To Augusta she could not submit herself. But then Augusta, as soon as the next session of Parliament should be over, would be married out of the way. And, on her own part, she did think that her aunt was inclined to take her part in the quarrel with Augusta.

Thus matters were going on in Rome when there came up another and a worse cause for trouble.


Tom Tringle, though he had first appeared to his cousin Ayala as a Newfoundland dog which might perhaps be pleasantly playful, and then, as the same dog, very unpleasant because dripping with muddy water, was nevertheless a young man with so much manly truth about him as to be very much in love. He did not look like it; but then perhaps the young men who do fall most absolutely into love do not look like it. To Ayala her cousin Tom was as unloveable as Mr. Septimus Traffick. She could like them both well enough while they would be kind to her. But as to regarding cousin Tom as a lover, – the idea was so preposterous to her that she could not imagine that any one else should look upon it as real. But with Tom the idea had been real, and was, moreover, permanent. The black locks which would be shaken here and there, the bright glancing eyes which could be so joyous and could be so indignant, the colour of her face which had nothing in it of pink, which was brown rather, but over which the tell-tale blood would rush with a quickness which was marvellous to him, the lithe quick figure which had in it nothing of the weight of earth, the little foot which in itself was a perfect joy, the step with all the elasticity of a fawn, – these charms together had mastered him. Tom was not romantic or poetic, but the romance and poetry of Ayala had been divine to him. It is not always like to like in love. Titania loved the weaver Bottom with the ass's head. Bluebeard, though a bad husband, is supposed to have been fond of his last wife. The Beauty has always been beloved by the Beast. To Ayala the thing was monstrous; – but it was natural. Tom Tringle was determined to have his way, and when he started for Rome was more intent upon his love-making than all the glories of the Capitol and the Vatican.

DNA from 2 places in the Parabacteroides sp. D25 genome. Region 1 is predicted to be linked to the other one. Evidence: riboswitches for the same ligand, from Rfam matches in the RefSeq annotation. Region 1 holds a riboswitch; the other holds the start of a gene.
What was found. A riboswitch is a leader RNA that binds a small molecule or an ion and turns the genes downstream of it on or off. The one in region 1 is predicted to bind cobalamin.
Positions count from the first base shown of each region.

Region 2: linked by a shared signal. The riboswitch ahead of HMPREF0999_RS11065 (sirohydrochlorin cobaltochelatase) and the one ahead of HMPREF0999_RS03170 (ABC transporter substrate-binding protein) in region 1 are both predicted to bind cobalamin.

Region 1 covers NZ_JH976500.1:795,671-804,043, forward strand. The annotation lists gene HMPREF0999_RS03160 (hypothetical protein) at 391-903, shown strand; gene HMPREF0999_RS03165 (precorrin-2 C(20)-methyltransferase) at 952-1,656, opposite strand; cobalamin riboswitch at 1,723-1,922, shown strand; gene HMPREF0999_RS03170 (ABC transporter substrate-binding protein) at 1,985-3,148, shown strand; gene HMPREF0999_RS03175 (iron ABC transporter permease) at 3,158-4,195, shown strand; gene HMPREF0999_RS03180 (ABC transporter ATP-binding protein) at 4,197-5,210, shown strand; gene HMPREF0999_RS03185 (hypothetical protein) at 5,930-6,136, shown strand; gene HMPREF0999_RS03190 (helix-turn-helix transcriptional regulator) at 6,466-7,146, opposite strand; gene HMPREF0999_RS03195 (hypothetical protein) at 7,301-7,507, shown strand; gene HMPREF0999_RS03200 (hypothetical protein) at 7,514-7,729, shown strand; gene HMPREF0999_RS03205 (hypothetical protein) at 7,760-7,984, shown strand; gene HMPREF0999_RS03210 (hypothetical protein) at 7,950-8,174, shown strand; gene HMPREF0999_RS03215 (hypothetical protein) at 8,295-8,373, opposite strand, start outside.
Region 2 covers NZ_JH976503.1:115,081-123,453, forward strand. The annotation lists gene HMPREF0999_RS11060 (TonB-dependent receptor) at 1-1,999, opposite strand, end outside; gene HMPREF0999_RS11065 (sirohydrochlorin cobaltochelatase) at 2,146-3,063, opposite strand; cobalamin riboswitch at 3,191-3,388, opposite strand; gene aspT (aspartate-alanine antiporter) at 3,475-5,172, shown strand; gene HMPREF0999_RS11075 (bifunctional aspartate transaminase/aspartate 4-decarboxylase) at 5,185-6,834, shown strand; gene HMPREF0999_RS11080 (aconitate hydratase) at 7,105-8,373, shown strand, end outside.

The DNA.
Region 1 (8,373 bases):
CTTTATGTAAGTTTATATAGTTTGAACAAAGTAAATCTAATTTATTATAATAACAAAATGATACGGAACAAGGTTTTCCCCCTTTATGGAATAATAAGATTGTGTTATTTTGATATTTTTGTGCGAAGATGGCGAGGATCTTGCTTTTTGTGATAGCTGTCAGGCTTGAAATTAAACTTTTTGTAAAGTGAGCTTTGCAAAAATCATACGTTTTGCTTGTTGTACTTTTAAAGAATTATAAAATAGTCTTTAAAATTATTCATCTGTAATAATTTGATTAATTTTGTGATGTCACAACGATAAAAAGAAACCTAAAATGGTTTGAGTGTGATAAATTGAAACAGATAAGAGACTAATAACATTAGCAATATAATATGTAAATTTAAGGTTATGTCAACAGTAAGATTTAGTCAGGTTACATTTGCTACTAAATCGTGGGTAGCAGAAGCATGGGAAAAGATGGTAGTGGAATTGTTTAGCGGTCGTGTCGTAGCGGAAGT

When he first made his appearance before Ayala's eyes he was bedecked in a manner that was awful to her. Down at Glenbogie he had affected a rough attire, as is the custom with young men of ample means when fishing, shooting, or the like, is supposed to be the employment then in hand. The roughness had been a little overdone, but it had added nothing to his own uncouthness. In London he was apt to run a little towards ornamental gilding, but in London his tastes had been tempered by the ill-natured criticism of the world at large. He had hardly dared at Queen's Gate to wear his biggest pins; but he had taken upon himself to think that at Rome an Englishman might expose himself with all his jewelry. "Oh, Tom, I never saw anything so stunning," his sister Gertrude said to him. He had simply frowned upon her, and had turned himself to Ayala, as though Ayala, being an artist, would be able to appreciate something beautiful in art. Ayala had looked at him and had marvelled, and had ventured to hope that, with his Glenbogie dress, his Glenbogie manners and Glenbogie propensities would be changed.